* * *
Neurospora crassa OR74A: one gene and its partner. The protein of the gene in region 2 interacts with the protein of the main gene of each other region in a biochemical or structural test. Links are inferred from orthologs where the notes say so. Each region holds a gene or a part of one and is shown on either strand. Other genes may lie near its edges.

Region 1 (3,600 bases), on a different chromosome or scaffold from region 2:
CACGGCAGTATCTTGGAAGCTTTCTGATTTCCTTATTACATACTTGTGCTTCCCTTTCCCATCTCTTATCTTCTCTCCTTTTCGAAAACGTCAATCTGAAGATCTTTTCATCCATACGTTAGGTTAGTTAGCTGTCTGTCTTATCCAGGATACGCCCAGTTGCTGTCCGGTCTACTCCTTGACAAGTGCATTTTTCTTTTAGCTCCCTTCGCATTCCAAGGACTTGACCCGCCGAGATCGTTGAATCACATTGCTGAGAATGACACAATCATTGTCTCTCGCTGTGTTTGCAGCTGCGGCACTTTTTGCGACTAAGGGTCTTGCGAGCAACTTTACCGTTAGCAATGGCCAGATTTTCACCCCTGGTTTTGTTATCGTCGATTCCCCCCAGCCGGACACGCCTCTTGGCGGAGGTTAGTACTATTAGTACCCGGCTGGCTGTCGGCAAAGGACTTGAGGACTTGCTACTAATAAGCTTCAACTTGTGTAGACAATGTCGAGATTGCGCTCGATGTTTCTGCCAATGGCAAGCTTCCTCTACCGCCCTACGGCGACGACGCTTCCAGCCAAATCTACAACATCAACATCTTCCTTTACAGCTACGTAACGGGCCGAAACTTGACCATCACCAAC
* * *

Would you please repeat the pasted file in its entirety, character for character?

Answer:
Neurospora crassa OR74A: one gene and its partner. The protein of the gene in region 2 interacts with the protein of the main gene of each other region in a biochemical or structural test. Links are inferred from orthologs where the notes say so. Each region holds a gene or a part of one and is shown on either strand. Other genes may lie near its edges.

Region 1 (3,600 bases), on a different chromosome or scaffold from region 2:
CACGGCAGTATCTTGGAAGCTTTCTGATTTCCTTATTACATACTTGTGCTTCCCTTTCCCATCTCTTATCTTCTCTCCTTTTCGAAAACGTCAATCTGAAGATCTTTTCATCCATACGTTAGGTTAGTTAGCTGTCTGTCTTATCCAGGATACGCCCAGTTGCTGTCCGGTCTACTCCTTGACAAGTGCATTTTTCTTTTAGCTCCCTTCGCATTCCAAGGACTTGACCCGCCGAGATCGTTGAATCACATTGCTGAGAATGACACAATCATTGTCTCTCGCTGTGTTTGCAGCTGCGGCACTTTTTGCGACTAAGGGTCTTGCGAGCAACTTTACCGTTAGCAATGGCCAGATTTTCACCCCTGGTTTTGTTATCGTCGATTCCCCCCAGCCGGACACGCCTCTTGGCGGAGGTTAGTACTATTAGTACCCGGCTGGCTGTCGGCAAAGGACTTGAGGACTTGCTACTAATAAGCTTCAACTTGTGTAGACAATGTCGAGATTGCGCTCGATGTTTCTGCCAATGGCAAGCTTCCTCTACCGCCCTACGGCGACGACGCTTCCAGCCAAATCTACAACATCAACATCTTCCTTTACAGCTACGTAACGGGCCGAAACTTGACCATCACCAAC